An award-winning historian recounts the history of American liberty through the stories of thirteen essential documents
Nationalism is inevitable: It supplies feelings of belonging, identity, and recognition. It binds us to our neighbors and tells us who we are. But increasingly — from the United States to India, from Russia to Burma — nationalism is being invoked for unworthy ends: to disdain minorities or to support despots. As a result, nationalism has become to many a dirty word.
In Give Me Liberty, award-winning historian and biographer Richard Brookhiser offers up a truer and more inspiring story of American nationalism as it has evolved over four hundred years. He examines America’s history through thirteen documents that made the United States a new country in a new world: a free country. We are what we are because of them; we stay true to what we are by staying true to them.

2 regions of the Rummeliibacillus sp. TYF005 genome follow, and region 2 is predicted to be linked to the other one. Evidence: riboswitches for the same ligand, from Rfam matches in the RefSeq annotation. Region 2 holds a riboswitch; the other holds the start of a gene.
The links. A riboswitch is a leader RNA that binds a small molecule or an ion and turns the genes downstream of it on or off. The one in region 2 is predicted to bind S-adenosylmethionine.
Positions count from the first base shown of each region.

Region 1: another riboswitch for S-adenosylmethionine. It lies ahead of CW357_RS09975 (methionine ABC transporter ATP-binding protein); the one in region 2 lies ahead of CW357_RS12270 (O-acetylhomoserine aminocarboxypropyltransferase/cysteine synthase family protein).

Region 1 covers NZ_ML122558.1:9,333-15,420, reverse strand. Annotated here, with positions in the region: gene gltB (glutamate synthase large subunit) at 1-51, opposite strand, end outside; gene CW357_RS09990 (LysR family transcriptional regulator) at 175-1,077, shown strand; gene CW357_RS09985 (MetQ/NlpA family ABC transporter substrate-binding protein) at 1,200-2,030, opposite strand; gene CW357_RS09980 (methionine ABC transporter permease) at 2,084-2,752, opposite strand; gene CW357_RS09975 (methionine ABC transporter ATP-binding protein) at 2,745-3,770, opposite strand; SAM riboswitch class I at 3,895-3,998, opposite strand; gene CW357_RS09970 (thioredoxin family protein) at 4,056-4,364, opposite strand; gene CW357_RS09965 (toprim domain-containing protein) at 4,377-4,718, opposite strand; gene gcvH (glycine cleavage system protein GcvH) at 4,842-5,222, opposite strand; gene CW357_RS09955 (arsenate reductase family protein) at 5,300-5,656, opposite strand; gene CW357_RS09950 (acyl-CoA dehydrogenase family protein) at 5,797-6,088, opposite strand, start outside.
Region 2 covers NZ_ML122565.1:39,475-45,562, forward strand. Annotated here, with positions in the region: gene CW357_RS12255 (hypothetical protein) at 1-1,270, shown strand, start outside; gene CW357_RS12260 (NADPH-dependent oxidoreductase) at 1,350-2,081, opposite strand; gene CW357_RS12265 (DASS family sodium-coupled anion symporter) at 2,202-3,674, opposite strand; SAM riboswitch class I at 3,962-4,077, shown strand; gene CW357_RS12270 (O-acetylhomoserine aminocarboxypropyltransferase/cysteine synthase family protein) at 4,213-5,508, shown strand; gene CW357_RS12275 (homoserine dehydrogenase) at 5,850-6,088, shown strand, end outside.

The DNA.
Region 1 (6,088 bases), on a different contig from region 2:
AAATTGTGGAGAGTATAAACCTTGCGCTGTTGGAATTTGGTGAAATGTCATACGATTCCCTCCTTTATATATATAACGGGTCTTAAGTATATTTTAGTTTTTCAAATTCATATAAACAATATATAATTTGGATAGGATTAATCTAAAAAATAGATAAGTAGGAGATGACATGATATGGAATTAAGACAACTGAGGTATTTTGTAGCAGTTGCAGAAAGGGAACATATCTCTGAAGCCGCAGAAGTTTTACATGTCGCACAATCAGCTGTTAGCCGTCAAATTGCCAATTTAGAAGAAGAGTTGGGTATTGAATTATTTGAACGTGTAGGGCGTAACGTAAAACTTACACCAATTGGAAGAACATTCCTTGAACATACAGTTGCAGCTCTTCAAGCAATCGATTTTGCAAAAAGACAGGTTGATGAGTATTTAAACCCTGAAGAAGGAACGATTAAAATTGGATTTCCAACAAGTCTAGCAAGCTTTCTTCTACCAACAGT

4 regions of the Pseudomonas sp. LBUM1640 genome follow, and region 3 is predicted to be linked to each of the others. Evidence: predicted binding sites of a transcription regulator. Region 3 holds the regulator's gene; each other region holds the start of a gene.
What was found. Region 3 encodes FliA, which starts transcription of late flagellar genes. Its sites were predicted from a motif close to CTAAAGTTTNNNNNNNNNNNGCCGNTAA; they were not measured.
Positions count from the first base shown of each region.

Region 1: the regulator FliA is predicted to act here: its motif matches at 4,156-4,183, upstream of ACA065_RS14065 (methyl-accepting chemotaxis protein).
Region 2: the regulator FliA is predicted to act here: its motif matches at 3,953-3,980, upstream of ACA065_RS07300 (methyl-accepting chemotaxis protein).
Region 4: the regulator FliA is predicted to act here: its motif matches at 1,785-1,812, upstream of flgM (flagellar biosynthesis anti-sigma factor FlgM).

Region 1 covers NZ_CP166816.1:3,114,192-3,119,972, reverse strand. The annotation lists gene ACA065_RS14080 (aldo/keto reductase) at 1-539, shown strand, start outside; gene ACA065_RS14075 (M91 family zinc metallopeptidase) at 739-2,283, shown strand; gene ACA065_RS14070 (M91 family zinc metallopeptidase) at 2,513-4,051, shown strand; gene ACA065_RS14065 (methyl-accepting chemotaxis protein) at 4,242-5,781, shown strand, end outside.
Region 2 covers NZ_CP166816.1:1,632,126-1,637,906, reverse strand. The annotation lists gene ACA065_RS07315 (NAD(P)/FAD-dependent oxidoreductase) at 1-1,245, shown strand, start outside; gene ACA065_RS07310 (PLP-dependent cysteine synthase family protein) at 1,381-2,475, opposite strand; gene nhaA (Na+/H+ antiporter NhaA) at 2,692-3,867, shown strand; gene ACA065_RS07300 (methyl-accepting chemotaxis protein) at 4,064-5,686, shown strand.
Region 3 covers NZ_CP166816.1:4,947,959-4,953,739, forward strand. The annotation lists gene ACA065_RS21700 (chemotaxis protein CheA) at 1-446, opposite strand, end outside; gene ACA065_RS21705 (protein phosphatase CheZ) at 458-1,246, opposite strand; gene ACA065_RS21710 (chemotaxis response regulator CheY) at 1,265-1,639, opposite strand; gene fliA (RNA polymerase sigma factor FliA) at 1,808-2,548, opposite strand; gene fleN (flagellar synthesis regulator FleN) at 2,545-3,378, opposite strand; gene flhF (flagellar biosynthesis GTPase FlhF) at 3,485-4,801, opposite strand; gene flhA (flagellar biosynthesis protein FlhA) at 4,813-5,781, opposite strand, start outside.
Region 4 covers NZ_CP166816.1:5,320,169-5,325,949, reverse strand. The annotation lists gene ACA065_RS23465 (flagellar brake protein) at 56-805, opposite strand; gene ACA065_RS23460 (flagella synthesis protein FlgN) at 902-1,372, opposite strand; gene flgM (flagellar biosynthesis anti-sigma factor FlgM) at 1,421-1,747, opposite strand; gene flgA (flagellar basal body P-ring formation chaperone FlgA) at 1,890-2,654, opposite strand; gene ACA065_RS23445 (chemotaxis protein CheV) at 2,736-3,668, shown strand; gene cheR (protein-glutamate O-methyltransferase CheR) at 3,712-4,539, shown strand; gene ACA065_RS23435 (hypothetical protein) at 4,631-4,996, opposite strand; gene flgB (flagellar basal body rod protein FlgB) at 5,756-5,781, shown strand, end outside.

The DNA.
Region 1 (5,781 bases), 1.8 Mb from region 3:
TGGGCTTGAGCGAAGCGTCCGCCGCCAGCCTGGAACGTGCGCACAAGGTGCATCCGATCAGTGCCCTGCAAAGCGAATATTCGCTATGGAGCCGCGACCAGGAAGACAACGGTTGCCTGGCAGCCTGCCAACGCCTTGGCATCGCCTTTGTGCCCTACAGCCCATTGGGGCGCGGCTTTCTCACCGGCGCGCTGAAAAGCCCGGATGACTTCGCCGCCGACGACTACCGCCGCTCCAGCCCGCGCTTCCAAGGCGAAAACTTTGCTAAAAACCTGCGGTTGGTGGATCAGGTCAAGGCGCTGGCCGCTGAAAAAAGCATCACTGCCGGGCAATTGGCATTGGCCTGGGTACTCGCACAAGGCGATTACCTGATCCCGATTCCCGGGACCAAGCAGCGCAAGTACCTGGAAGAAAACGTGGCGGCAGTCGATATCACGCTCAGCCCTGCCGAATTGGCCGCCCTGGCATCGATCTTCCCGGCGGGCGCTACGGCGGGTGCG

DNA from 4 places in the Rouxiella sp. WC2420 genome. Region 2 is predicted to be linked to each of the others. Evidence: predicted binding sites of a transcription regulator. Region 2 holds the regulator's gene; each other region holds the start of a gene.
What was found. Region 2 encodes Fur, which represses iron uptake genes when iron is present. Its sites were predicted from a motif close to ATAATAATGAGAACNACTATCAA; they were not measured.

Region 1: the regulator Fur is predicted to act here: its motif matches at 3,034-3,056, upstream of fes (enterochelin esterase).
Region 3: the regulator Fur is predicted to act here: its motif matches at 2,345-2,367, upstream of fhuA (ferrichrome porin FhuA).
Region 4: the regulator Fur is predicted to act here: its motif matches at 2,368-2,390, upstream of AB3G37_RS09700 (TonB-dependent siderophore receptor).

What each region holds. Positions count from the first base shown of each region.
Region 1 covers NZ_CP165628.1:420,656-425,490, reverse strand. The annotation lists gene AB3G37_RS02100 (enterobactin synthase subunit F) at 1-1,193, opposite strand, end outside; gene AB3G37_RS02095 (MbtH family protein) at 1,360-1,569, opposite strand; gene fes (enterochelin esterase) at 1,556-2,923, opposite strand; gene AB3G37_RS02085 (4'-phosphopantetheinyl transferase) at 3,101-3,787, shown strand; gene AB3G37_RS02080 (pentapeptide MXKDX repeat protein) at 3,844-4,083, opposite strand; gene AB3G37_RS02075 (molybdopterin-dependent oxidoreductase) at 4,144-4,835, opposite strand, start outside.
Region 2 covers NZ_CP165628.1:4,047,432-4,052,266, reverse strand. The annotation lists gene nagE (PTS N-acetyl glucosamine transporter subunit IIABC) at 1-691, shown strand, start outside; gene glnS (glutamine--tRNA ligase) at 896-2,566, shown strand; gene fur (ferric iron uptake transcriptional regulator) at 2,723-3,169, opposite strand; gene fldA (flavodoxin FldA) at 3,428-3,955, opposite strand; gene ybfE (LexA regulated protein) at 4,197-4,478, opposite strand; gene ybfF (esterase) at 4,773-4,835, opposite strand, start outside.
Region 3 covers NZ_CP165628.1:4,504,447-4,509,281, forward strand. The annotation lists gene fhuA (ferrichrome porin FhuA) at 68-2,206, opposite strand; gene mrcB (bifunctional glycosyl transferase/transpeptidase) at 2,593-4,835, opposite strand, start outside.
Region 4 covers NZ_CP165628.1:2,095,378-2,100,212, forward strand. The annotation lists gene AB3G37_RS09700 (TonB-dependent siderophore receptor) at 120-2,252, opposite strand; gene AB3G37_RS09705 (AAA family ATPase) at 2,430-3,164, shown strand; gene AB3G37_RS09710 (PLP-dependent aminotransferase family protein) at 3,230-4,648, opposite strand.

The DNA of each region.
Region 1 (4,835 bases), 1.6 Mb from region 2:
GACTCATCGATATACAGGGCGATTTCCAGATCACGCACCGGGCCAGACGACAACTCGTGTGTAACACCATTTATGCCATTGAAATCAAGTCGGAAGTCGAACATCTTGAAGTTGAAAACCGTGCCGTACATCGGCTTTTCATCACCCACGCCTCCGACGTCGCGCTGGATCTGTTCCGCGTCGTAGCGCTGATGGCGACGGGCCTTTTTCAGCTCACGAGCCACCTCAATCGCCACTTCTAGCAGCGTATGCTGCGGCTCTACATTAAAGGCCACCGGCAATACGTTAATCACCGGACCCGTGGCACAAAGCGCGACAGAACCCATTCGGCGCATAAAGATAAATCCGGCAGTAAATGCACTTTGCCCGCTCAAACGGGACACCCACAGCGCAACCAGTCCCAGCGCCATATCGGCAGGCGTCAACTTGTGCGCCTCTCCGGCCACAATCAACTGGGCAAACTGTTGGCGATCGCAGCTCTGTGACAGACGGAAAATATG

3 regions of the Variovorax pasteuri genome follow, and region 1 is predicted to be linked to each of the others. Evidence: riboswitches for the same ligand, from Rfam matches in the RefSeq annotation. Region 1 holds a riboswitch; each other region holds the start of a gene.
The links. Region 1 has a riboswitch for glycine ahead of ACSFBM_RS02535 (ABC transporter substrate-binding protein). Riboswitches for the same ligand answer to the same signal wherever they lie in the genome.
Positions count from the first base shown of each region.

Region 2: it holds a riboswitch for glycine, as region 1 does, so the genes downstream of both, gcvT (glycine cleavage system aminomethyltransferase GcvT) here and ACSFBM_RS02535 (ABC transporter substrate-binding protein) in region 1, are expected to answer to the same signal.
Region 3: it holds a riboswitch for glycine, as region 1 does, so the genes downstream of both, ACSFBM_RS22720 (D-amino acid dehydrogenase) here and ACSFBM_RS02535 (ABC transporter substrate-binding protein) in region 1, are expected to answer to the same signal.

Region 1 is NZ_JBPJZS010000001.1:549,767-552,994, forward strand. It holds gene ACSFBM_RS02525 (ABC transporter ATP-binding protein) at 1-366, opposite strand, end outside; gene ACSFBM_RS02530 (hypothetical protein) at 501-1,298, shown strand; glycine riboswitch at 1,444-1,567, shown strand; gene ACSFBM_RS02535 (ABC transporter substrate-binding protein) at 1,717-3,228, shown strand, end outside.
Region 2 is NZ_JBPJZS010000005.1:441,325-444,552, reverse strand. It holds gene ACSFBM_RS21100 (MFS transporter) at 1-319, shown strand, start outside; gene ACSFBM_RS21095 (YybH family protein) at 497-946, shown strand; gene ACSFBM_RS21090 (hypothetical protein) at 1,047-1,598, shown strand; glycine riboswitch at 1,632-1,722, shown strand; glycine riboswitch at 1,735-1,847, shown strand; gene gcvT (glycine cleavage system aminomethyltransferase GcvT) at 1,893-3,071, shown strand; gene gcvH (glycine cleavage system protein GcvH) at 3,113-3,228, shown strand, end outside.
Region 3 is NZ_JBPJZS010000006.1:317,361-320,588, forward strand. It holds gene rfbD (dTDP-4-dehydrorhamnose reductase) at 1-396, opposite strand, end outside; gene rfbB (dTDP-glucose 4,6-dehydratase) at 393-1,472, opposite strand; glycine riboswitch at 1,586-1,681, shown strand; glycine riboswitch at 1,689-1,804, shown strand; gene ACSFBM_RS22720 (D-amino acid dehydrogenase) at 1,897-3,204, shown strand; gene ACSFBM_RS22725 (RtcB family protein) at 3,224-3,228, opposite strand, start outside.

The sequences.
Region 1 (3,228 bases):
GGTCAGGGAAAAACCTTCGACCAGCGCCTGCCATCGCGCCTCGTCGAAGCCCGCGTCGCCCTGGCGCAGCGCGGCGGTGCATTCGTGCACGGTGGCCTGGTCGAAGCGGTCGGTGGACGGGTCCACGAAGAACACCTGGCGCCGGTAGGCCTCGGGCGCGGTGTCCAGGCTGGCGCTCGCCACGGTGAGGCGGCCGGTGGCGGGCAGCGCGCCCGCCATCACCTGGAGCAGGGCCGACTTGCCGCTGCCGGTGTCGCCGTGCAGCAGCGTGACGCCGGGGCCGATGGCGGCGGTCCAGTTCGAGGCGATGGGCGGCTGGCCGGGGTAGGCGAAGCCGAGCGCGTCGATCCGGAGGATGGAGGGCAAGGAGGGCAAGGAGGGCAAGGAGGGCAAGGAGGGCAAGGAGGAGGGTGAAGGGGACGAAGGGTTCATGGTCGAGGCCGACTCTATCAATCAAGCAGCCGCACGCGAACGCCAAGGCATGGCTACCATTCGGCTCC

Americans have always sought liberty, asked for it, fought for it; every victory has been the fulfillment of old hopes and promises. This is our nationalism, and we should be proud of it.
Richard Brookhiser is a senior editor of National Review and the author of thirteen books, including John Marshall: The Man Who Made the Supreme Court, Founders’ Son: A Life of Abraham Lincoln, and James Madison. He lives in New York City.